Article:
“I’m small in stature. My guitar looks really big on me. I can be quite timid in real life,” Mullen says. “Music, to me, is super primal. That’s how I feel it should be. You’re tapping into a human instinct—people gathering in a room to experience one thing at the same time. When I get onstage, I sort of explode in a way I can’t control.”

As a teenager, Mullen says that she was inspired by the Paramore music videos that she would watch on Fuse TV. And, in Ghost Light, she shares a comforting sisterhood with Bowling on the road; she’s never the only woman in the van or onstage. Together, the pair are ready to challenge perceptions about women in the jamband scene.

“Women do have to prove themselves. That’s just the state of the world, unfortunately,” Mullen says. “I like changing people’s expectations of what women in music can be. I feel like I can kick ass.”

Hamilton, on the other hand, was surrounded by music from a young age. His father played in a band and his older brother, Jim later joined their dad’s group and, eventually, took part in an early version of Brothers Past.

“It wasn’t like, ‘I want to play guitar and be a famous musician.’ It was just, ‘This is what you do. You play music,’” Hamilton says. “You get some buds, and you play gigs on the weekend. That’s the happiness you have in your life. Whatever happened beyond that was dumb luck.”

That’s not to say that the road can’t be grueling. A touring musician’s typical workday begins in late afternoon with soundcheck and ends sometime in the early hours of the next morning. Then, it’s a fight to quell the adrenaline of performing and fall asleep to the hum of the highway.

Hamilton admits that he grew accustomed to that schedule even before his job description required it and has long slept better during the daytime. Routinely battling depression, he often wakes up in a cold sweat, paralyzed from anxiety.

“It’s not easy. It’s not fun. I’m 43. It’s certainly fucking exhausting to be having the same feelings, the same obstacles you’ve had since you were a kid. It makes you feel like you’re going fucking insane,” Hamilton says.

He started working on the music for The Healing’s titular track in 2015, when the singer-songwrtier was still primarily focused on American Babies. He knew that the song was strong, but he wasn’t ready to tackle its lyrical subject matter. Half-a-decade later, the tune finally started to feel therapeutic.

“The manic mind in the morning light leaves room for me under the sheets,” Hamilton sings in the song’s third verse. “The night is known to lie, in voices unified/ I can’t hear myself over the screams.”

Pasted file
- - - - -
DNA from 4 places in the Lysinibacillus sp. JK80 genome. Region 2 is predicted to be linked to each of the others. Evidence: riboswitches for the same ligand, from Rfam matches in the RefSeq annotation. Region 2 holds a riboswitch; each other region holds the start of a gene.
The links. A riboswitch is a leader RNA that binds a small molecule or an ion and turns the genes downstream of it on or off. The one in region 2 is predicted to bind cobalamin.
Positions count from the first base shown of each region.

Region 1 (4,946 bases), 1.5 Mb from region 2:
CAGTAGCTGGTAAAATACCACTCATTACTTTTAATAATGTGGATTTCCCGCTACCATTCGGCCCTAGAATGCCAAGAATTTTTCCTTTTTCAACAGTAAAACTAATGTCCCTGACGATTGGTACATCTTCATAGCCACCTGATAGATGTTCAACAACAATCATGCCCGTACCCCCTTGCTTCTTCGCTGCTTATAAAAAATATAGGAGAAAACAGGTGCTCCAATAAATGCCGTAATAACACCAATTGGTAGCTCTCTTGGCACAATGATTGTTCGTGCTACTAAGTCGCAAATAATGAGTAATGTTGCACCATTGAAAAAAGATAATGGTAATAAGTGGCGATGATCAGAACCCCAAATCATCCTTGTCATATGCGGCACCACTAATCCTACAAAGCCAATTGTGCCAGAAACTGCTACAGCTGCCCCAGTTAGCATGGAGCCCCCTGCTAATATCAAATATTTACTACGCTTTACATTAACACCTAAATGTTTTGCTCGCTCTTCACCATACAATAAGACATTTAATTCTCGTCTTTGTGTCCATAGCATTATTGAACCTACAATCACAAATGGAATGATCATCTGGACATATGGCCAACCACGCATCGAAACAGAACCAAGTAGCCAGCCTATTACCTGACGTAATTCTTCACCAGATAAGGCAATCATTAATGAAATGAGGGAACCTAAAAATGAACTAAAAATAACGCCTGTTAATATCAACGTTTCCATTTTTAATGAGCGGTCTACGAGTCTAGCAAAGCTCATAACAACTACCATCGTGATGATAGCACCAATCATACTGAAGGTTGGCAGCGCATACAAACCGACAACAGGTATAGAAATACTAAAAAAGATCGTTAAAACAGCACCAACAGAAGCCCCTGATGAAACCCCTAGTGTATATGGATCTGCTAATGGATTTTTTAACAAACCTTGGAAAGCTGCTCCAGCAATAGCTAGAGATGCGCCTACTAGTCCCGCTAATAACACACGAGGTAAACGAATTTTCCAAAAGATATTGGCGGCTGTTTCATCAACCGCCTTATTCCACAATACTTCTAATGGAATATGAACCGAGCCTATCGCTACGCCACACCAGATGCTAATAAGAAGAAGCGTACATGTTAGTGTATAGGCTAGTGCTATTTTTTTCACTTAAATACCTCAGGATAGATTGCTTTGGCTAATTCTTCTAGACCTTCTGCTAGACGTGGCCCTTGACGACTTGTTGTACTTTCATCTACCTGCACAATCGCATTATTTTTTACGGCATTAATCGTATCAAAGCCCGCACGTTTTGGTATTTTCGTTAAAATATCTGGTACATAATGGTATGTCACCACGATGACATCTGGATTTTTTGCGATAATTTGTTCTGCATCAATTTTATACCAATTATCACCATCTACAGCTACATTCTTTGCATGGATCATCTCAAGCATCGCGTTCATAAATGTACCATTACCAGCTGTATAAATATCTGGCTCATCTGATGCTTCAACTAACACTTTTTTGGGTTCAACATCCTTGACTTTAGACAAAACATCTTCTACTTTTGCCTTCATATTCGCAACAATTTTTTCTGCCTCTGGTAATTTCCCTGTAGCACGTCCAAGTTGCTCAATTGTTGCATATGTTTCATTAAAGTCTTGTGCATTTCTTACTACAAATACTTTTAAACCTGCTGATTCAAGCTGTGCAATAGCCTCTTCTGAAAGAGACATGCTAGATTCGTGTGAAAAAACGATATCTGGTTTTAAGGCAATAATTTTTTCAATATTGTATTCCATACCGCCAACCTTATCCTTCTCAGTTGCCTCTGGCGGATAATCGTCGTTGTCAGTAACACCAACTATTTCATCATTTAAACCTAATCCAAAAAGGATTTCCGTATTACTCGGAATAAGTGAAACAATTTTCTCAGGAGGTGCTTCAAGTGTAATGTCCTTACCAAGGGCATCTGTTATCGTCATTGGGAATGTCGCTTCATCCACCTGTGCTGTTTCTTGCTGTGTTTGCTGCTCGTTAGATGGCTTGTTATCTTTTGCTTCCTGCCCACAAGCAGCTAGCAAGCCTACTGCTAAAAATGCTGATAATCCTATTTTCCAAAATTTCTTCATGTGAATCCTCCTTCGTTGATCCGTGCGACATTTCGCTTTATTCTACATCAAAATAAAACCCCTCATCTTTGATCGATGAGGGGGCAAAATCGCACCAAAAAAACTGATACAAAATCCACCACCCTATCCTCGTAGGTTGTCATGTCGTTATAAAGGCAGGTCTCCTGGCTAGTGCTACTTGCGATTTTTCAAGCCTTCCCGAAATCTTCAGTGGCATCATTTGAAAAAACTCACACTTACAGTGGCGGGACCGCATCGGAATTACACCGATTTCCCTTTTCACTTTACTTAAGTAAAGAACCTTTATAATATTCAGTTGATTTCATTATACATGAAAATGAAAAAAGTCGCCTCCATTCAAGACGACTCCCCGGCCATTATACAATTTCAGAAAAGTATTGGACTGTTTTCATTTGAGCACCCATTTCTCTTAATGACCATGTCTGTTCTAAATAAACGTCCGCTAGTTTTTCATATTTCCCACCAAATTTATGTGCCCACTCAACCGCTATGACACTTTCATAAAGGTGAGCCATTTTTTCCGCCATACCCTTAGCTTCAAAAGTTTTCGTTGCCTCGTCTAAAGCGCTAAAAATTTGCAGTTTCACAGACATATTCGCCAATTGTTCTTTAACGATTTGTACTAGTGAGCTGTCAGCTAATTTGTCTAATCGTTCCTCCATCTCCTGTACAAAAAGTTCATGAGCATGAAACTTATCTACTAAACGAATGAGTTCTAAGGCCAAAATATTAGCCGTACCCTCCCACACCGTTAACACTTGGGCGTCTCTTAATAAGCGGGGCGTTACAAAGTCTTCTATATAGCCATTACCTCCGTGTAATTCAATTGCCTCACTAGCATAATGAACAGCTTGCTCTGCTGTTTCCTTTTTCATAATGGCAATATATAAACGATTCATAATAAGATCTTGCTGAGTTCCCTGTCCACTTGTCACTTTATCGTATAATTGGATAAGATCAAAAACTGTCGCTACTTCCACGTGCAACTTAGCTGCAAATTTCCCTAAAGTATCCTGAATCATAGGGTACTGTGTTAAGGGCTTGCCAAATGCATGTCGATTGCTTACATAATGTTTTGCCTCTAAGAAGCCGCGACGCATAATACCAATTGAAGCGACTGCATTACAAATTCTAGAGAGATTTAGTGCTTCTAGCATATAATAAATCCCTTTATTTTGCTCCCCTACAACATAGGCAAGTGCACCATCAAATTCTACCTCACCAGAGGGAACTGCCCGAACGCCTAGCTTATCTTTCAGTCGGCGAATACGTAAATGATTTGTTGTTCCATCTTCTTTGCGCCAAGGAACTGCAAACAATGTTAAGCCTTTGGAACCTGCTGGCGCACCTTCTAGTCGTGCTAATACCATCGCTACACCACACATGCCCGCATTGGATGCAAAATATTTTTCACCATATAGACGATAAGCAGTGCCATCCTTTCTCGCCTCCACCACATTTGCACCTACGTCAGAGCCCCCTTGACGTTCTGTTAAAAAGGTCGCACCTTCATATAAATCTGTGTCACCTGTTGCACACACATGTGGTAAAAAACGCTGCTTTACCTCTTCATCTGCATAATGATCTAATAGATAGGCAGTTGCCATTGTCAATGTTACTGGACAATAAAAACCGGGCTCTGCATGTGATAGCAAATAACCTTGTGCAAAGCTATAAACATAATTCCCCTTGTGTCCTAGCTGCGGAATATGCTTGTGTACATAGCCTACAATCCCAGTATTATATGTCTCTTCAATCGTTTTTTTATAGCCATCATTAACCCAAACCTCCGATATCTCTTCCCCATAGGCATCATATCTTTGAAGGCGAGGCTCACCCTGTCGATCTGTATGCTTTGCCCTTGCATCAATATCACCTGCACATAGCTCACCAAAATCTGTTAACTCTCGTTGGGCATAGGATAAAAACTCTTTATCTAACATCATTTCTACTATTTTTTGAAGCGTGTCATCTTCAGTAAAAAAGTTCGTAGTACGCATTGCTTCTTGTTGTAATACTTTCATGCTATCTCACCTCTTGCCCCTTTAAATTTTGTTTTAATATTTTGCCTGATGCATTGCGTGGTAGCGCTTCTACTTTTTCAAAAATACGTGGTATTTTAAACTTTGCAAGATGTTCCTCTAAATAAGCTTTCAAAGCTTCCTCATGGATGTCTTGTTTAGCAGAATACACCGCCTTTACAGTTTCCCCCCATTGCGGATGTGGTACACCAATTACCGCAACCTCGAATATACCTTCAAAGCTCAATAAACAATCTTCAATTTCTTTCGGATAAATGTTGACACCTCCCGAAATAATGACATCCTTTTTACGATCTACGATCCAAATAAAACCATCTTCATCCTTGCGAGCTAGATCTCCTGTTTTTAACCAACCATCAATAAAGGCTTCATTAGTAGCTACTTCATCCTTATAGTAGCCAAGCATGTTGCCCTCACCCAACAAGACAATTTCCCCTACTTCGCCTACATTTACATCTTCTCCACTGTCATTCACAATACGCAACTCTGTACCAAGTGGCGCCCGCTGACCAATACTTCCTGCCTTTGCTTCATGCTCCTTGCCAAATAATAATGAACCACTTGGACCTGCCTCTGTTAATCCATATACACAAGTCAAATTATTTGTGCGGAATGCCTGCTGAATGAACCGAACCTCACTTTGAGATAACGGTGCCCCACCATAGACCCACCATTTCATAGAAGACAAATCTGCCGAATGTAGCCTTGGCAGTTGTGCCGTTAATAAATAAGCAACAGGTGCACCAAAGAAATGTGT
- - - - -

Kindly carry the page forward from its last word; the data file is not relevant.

Cathartic and revealing, the stanzas peel back Hamilton’s psyche, exposing deep vulnerabilities. As the cut reaches its conclusion, he arrives at one of his own: “There’s only one word I really believe in/It’s the healing.”


One of the marks of Ghost Light’s debut, Best Kept Secrets and its collaborative process was anything but a secret. Hamilton and Mullen consumed copious amounts of LSD during the writing sessions for the record, embracing a kaleidoscopic array of influences. The resulting album announced the band with plenty of what Mullen calls “bells and whistles.”

These days, Hamilton refers to his use of psychedelics, both creatively and therapeutically, with candor and caution.

“I wouldn’t say, ‘Everybody go out and do these things.’ Also, I wouldn’t say necessarily that eating mushrooms by the bag or acid by the strip only had positive effects on me when I was younger. That probably wasn’t smart. I would venture to say that years of doing intense amounts of psychedelics probably contributed to my anxiety,” Hamilton admits.

Yet, given his mental-health challenges, he also sees the benefits. “Yes, these things do help in small, controlled doses,” Hamilton says. “A little dab will do ya.”

Hamilton serves as Ghost Light’s creative director and produced The Healing. He also composed the lion’s share of the arrangements, molding the eight tracks into fully formed demos to present to the band. It’s crucial, he says, to explain the emotional intent informing the music, then let his bandmates work through the material in a trial-and-error manner—encouraging their reactions and opinions.

“It’s best-ball golf,” Hamilton says. “The better idea wins.”

During sessions for The Healing, Ghost Light set up as a band and tracked live in the studio. This time, Hamilton kept the overdubbing and added instrumentation to a minimum. Without any illusions of achieving pop or chart success, they improvised as freely and expansively as they pleased.

“We said, ‘Let’s just make the art we want to make—that’s cool and good,’” Hamilton says. “Do you think Zeppelin was worried about how long ‘Stairway to Heaven’ was? I’m not saying we’re Led Zeppelin. I’m saying, ‘Don’t pander to the audience. Don’t pander to the execs. Don’t pander to anything.’”

Mullen adds: “I go see pop shows. And I don’t know if I could do that. I don’t like playing the same thing every time. I like having it be roller-coaster. I love what we do. And with this record, I think we can reach a different audience than our first album did.”

In March, Ghost Light also introduced their audiences to a new bass player, Taylor Shell, who had previous played in Turkuaz. (Africano—who appears on the album—left to join Thievery Corporation prior to The Healing’s finalized artwork and does not appear on the LP’s cover.) Both Hamilton and Mullen are thrilled with the new addition, calling Shell a natural fit for their “five-headed beast.”

Looking ahead, Hamilton insists on pushing into unchartered territory. He likens playing Jerry Garcia licks to method acting; he’s happier evoking Randy Rhoads. He’s not done healing, he says, but he sees a path for Ghost Light, and for himself.

“The mission is to do what we do using other resources than the same bullshit everyone has used since the word ‘jamband’ came out in 1998,” Hamilton says. “You can write songs that don’t come from those places, and you can jam the ever-loving fuck out of them just as much as anything else. That’s the point. We can put new information into this machine and get new outcomes.”